By Jennifer Craw
Just how important is pre-primary education? The most recent PISA results show a positive link between pre-primary education and student academic performance. OECD defines pre-primary education as the “initial stage of organized instruction, designed primarily to introduce very young children to a school-type environment, that is, to provide a bridge between home and a school-based atmosphere” and specifies that such programs “be designed to meet the educational and developmental needs of children at least three years of age, and have staff that are adequately trained (i.e., qualified) to provide an educational program for the children.” According to the OECD, “PISA consistently finds that 15-year-old students who had attended pre-primary education tend to perform better than those who had not attended pre-primary education, even after accounting for the students’ socioeconomic status.” In 2012, the difference in PISA mathematics scores between students who had attended pre-primary education and those who had not was 51 points—the equivalent of more than a year of formal schooling. This difference is even apparent in countries that perform uniformly well on PISA. The chart below shows the difference in mathematics performance on PISA between students who have and who have not attended pre-primary education, with top performing countries and the United States highlighted in darker blue.
Source: OECD PISA 2012 Volume II
Knowing the impact of pre-primary education on student performance, what does overall participation in pre-primary education look like in the top performing countries? The chart below shows the percent of four-year-olds enrolled in education in each country. It is important to note here that in some countries, Finland in particular, social programs such as longer paid-maternity leave allow a greater proportion mothers to stay at home with young children, which would decrease the number of children in daycare centers which are included as pre-primary education programs.
Source: OECD Education At a Glance 2013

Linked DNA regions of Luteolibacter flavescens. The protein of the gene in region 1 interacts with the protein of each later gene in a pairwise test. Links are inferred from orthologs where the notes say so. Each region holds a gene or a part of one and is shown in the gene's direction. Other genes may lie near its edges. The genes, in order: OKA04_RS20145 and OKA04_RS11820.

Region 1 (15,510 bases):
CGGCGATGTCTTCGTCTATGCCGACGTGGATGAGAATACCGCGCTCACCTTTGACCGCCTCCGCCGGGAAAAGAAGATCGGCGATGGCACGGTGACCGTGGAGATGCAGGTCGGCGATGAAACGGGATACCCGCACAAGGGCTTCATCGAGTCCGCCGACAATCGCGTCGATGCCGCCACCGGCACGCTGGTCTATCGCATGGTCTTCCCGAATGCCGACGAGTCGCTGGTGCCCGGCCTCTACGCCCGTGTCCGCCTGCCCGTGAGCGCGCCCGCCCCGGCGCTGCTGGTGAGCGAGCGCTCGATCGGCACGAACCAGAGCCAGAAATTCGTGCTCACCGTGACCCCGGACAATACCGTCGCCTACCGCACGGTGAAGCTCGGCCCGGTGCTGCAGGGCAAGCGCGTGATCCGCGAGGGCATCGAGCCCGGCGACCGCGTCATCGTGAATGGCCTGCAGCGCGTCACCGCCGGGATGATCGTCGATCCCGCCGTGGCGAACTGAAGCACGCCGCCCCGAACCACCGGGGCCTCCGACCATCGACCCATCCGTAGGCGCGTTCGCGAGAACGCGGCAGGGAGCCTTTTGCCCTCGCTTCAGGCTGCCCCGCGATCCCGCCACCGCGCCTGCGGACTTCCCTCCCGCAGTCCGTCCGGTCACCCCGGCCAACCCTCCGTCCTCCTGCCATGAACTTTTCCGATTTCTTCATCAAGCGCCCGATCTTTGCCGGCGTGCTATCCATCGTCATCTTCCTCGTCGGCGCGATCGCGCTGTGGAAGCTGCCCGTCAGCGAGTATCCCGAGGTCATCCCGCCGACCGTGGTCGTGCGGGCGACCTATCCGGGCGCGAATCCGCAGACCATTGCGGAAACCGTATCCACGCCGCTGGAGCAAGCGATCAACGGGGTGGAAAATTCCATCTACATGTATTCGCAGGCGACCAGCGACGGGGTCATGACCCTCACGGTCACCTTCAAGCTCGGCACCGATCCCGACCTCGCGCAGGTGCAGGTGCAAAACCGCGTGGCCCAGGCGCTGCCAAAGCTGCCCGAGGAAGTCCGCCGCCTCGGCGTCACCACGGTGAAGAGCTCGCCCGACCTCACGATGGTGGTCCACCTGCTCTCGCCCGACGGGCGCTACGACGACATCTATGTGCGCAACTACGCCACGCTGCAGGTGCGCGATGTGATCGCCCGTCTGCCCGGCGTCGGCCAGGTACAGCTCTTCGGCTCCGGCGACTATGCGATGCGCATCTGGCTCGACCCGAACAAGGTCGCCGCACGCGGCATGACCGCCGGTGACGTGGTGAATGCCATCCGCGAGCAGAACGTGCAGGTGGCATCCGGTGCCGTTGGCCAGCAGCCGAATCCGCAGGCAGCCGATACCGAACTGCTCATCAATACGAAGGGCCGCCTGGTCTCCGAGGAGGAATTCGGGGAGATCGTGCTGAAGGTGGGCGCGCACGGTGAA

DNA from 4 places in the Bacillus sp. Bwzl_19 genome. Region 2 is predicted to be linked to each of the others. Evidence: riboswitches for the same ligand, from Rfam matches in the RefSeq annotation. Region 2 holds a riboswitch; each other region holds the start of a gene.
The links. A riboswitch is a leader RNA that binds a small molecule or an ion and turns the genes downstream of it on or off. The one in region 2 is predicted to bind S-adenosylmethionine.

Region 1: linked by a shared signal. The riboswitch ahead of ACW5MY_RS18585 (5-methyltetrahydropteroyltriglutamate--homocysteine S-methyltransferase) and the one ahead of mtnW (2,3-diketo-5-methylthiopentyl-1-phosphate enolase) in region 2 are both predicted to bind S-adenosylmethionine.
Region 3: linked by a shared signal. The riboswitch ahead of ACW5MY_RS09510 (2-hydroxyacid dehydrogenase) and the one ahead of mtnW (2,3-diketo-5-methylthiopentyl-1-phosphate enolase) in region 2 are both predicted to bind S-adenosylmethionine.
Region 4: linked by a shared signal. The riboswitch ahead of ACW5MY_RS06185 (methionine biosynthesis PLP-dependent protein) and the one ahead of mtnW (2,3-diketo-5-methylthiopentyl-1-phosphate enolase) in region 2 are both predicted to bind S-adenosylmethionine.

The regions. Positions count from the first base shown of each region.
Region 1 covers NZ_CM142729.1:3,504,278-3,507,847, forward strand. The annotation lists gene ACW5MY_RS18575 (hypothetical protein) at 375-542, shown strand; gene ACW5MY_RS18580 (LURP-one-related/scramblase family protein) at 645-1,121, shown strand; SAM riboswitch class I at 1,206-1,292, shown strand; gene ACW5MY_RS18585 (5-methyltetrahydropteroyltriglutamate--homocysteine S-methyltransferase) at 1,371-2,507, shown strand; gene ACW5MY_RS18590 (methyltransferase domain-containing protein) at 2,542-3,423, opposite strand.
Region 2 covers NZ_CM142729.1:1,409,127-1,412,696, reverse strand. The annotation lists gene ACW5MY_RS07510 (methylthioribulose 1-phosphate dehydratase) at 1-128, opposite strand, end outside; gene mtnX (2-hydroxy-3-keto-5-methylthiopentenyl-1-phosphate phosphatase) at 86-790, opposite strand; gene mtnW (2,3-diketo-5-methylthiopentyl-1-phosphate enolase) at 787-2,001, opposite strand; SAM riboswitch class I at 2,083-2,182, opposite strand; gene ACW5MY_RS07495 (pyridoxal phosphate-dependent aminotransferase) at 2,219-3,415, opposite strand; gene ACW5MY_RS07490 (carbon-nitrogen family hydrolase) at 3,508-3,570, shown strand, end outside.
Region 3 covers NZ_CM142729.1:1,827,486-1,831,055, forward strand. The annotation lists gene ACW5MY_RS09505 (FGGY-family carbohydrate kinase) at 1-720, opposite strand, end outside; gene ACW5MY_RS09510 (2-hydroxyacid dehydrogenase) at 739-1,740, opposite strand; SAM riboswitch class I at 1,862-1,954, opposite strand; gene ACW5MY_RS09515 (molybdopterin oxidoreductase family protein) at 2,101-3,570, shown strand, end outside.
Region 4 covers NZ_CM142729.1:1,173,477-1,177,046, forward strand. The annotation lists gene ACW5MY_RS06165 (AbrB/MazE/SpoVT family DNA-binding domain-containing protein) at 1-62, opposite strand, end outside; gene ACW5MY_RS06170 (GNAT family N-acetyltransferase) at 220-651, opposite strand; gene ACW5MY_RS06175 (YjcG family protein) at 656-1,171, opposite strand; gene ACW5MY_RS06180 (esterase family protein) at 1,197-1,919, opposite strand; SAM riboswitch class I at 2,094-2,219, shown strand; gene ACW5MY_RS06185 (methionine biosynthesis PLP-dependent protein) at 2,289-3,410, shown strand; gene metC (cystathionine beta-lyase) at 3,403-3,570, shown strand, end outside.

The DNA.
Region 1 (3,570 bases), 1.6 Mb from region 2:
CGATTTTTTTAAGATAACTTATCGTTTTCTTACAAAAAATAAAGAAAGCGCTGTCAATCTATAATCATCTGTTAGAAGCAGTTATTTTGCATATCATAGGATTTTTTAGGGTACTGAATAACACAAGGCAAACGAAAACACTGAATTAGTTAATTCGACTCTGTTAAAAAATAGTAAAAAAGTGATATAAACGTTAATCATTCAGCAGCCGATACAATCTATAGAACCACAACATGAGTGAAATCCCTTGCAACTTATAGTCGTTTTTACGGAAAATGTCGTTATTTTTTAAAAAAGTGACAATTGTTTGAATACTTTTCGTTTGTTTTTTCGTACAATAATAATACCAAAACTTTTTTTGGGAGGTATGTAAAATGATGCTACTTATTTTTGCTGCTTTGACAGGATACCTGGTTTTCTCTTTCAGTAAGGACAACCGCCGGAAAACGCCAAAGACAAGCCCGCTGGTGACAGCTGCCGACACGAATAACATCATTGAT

Participation in pre-primary education has been steadily increasing over the past several years in almost all countries. The next chart displays how participation in pre-primary has increased since 2005 for those top performing countries for which such data is available.
Source: OECD Education at a Glance 2013
The data also show a strong link between pre-primary education attendance and more advantaged socioeconomic backgrounds. In other words, children from more wealthy homes are more likely to attend pre-primary education, and those students who might benefit most – the socioeconomically disadvantaged – are less likely to attend. The following chart shows the difference in socioeconomic status between students who have and have not attended pre-primary education. OECD PISA calculates students’ socioeconomic status along a numeric scale. The bars in the chart below represent how many points along that scale separate students who have participated in pre-primary education from those who have not. The higher the bar in the chart, the higher the socioeconomic status for those students who have participated in pre-primary programs compared to those who have not. Again, top performing countries and the United States are highlighted in darker blue.
Source: OECD PISA 2012 Volume II
According to this analysis, in almost all cases, students with higher socioeconomic backgrounds are more likely to have attended pre-primary education. The only exception is in Japan, where socioeconomic status of those who have attended pre-primary programs is nearly the same as those who have not. In Japan, there is also a high rate of women from upper income levels who opt to stay home with their young children rather than rejoin the workforce. Prime Minister Abe has noted this trend, and hopes the creation of more preschool places will induce more working mothers to rejoin the workforce sooner.
The OECD reported in Education at a Glance 2011, that an increased focus on early childhood education has resulted in the extension of compulsory education to lower ages, more free early childhood education, and the creation of programs that integrate care with formal pre-primary education. This is evidenced in several recent reforms in top performing countries. In Poland new funding for early childhood education has led to nearly doubled enrollment rates for three- and four-year-olds since 2004. While in Taiwan, a new fee-waiver system for those who cannot afford pre-primary school tuition has recently been made available, and the Ministry hopes to extend that system to include three- and four-year-olds soon. Taiwan has also drafted legislation to integrate day-care centers with kindergartens to create a more cohesive system. In Japan, Prime Minister Shinzo Abe hopes to create 400,000 new daycare spaces nationwide by 2018. And a recent government panel on education reform in Japan has recommended offering free education for children as young as three years old and lowering the age at which all children must start school from six years old to five. Given the link between early childhood education participation and later academic success, reforms that focus on funding and access for all students – especially those most at-risk – are investments that pay off not only in the early years, but throughout a young person’s academic career.